Tuesday, December 17, 2019

STAR goes to the Global Refugee Forum

STAR has been invited by UNHCR to the Global Refugee Forum to submit the #15by30 pledge signed by UK universities and organisations stating their commitment to increasing access to Higher Education for people seeking refugee protection from 3% to 15% by 2030.

Maryam Taher, STAR’s Equal Access campaigner & Christopher Smart, STAR’s Access to University Coordinator reflecting on their time so far in Geneva representing STAR at the forum!

What is the Global Refugee Forum?

At a time when the number of people forced to flee their home country is approaching 26 million, it is important for the international community to come together to ease pressures on host communities, enhance refugee self-reliance and find lasting solutions.

As part of the Global Compact for Refugees, a non-binding agreement signed by states to uphold refugee protection, the first ever Global Refugee Forum was established and is taking place this week to discuss how to improve the international response to the new and existing refugee situation.

The Global Refugee Forum is bringing together 2000 people from around the world including leaders, humanitarian workers, organisations and refugees to exchange new ideas, share pledges and contributions that can be translated into concrete actions. It calls for the inclusion of refugees into the decision making process on refugee related topics and for states to include refugees in all levels of national education including Higher Education.

Maryam Taher & Christopher Smart, STAR at the Global Refugee Forum

Why is STAR at the GRF?

Student Action for Refugees and City of Sanctuary have been working on a pledge calling on higher education institutions and refugee education organisations to pledge towards the UNHCR goal of 15% of refugees in higher education by 2030. The pledge was signed by 39 universities and organisations, committing to continue and expand their work on access to higher education for people seeking refugee protection.

Christopher Smart

People who are seeking asylum in the UK are restricted by various laws when accessing university as they are classed as international students and therefore are expected to pay international fees and at the same time, they’re not allowed to work so cannot earn the money to pay for their studies. In order in enhance refugee self-reliance higher education must be made accessible and must be based on merit and not asylum status. People with other status such as Humanitarian Protection, Discretionary Leave to Remain or Limited Leave to Remain face similar barriers.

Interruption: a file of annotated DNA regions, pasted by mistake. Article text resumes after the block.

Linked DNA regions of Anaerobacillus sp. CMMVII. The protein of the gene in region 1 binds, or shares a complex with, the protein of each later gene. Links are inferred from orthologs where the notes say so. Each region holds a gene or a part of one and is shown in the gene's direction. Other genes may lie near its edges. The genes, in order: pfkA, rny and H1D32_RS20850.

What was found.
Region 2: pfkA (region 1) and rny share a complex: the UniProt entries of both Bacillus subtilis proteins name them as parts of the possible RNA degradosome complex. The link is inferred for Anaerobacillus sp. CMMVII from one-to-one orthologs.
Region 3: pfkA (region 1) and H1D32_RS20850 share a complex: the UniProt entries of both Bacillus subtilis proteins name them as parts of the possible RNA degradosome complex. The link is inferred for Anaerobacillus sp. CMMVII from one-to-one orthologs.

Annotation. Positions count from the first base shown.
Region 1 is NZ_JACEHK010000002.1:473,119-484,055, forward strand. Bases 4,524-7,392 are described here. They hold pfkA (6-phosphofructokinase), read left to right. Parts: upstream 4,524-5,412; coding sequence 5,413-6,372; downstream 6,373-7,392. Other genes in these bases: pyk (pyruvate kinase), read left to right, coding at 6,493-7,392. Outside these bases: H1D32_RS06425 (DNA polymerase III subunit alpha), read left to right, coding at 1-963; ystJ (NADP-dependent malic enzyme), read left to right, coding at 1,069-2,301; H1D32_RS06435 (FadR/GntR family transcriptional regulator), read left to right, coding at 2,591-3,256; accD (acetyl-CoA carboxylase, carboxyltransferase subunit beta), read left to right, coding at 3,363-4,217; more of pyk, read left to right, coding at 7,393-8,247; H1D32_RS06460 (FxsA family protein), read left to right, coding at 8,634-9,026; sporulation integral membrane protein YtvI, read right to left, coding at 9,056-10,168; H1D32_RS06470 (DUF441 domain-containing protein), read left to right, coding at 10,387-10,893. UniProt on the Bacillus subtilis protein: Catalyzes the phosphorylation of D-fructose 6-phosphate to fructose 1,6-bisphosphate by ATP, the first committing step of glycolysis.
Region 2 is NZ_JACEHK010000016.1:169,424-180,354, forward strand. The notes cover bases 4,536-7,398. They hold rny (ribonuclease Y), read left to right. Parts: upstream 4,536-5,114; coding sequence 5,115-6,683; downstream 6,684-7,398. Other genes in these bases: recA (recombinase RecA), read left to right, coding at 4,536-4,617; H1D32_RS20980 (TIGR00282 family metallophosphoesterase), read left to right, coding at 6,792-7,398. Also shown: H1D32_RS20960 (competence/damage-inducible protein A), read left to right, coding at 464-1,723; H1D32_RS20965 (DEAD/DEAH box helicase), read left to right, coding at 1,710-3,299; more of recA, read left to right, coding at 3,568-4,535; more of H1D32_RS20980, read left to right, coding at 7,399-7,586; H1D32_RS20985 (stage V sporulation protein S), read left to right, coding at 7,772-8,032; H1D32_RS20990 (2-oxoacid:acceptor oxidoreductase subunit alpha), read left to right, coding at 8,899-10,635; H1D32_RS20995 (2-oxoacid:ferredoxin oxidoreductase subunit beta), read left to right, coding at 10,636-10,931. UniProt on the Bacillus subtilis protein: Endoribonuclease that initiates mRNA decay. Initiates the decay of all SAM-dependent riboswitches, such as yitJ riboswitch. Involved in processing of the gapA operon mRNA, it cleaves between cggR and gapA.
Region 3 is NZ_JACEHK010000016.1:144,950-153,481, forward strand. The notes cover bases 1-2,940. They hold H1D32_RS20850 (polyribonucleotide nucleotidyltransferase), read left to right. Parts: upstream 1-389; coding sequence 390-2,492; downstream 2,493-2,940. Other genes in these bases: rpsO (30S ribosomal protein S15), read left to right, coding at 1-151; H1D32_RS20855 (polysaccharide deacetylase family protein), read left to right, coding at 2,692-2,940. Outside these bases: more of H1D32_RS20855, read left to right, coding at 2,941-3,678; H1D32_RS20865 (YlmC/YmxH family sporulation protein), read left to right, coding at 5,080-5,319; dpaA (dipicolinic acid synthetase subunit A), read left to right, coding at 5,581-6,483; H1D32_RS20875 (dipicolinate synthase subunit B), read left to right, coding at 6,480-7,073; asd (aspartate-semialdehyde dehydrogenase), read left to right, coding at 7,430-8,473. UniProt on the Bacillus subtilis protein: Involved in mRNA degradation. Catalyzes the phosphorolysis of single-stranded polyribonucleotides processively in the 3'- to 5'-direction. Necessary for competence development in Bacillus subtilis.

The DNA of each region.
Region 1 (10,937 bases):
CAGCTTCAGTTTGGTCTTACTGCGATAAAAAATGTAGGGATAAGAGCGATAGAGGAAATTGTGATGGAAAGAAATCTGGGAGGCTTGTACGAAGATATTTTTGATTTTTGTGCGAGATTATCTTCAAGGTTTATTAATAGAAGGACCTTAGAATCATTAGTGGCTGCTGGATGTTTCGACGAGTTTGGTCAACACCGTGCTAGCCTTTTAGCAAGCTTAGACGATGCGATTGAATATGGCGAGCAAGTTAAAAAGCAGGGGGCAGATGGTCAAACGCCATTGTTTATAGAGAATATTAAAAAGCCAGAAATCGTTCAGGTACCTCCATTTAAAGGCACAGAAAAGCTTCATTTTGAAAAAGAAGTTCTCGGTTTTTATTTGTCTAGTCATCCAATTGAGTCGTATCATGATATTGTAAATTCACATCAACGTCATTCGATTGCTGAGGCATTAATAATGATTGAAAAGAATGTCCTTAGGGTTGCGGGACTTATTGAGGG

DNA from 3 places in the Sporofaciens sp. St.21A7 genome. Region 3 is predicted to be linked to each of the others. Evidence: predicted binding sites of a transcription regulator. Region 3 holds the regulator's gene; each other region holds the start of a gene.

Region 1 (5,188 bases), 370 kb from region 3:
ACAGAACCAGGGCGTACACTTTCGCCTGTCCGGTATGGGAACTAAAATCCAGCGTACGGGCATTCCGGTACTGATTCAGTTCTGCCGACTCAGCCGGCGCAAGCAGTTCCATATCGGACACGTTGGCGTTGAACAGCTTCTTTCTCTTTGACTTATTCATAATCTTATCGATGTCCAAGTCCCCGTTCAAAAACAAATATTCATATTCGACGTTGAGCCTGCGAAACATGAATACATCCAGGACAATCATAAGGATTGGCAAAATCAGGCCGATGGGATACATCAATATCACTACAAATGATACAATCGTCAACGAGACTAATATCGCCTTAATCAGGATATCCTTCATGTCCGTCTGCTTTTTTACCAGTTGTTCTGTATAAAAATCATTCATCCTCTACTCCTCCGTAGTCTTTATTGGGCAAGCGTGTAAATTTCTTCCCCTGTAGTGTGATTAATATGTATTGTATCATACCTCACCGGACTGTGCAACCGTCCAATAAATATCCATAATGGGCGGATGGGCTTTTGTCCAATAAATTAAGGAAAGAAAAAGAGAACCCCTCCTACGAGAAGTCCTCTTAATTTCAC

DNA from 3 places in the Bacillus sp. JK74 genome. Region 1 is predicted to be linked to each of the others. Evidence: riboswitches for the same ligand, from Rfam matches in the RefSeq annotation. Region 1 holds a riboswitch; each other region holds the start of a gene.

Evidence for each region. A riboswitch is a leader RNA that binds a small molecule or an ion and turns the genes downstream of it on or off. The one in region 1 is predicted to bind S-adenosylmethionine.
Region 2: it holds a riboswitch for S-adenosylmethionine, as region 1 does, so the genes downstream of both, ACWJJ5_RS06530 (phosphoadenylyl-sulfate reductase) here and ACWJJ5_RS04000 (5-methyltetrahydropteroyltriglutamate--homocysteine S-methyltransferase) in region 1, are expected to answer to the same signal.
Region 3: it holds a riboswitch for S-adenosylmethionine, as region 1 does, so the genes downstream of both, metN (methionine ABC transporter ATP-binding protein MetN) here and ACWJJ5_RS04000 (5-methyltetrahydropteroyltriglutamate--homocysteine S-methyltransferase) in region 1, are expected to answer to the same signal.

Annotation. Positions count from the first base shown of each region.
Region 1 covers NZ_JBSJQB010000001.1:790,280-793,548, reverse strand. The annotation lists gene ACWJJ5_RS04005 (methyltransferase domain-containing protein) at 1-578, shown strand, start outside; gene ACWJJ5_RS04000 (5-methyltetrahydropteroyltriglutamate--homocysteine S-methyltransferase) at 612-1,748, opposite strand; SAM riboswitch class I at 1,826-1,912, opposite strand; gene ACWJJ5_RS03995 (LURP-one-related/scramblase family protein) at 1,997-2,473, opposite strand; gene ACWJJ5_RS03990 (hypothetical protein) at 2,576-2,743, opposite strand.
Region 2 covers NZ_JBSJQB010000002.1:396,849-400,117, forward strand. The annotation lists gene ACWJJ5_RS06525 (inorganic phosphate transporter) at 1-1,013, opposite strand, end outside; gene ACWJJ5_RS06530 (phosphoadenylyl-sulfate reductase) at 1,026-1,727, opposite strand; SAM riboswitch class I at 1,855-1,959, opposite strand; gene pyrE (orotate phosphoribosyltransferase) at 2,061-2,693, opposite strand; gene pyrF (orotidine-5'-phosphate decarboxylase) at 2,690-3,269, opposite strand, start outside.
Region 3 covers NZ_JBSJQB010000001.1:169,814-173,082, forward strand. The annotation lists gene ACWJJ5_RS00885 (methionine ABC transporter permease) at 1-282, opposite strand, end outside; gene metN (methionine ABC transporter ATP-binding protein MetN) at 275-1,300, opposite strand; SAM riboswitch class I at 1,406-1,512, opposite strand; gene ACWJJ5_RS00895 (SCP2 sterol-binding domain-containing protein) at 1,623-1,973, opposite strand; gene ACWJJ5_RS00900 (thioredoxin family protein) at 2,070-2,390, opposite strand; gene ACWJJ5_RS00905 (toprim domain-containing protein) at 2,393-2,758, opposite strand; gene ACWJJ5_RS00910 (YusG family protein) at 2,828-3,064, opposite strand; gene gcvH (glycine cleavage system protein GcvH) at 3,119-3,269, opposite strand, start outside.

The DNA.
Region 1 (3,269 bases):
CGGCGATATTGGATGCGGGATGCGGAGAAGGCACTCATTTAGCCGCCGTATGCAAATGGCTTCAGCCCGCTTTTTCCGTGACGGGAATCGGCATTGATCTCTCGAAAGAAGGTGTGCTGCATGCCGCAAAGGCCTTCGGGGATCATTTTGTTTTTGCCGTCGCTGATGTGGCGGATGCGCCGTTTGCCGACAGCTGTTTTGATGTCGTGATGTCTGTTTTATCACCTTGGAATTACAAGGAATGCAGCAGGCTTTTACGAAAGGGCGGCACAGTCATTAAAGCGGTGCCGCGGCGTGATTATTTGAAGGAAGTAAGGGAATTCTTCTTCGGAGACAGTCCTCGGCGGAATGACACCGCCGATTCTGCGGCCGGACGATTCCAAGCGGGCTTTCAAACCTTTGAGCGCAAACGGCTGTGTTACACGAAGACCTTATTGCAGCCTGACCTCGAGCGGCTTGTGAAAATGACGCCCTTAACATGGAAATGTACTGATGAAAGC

STAR and NUS’s campaign Equal Access has gone from strength to strength in last decade as there are now 74 UK universities offering scholarship programmes to those seeking protection in various form including tuition waivers, bursaries and student accommodations.

These scholarships are having huge impact on the lives of ordinary people who were forced to flee their home and came to the UK for a chance to start a new life, people like Maryam Taher, Shrouk El-Attar, Pam Saengathit and Mohammad Seddiqian.

Mohammed was supported by STAR to find information on available scholarships and has now completed a Master’s degree at the University of Bath. This is what he had to say “Scholarships have given me access to education…It has not been simple to get to this point, in fact at some points I felt I would never be able to continue my education, but my mother taught me to never give up.I am so pleased to be graduating today – I feel like I am a step closer to achieving my dreams.”

It is an honour for STAR to have been invited to the Global Refugee Forum to share our work and to gain new ideas to work together with communities, organisations and refugees to continue building a society where refugees are welcomed and supported to thrive as equal members of the community.

Posted by STAR team on 17/12/2019 at 11:47 AM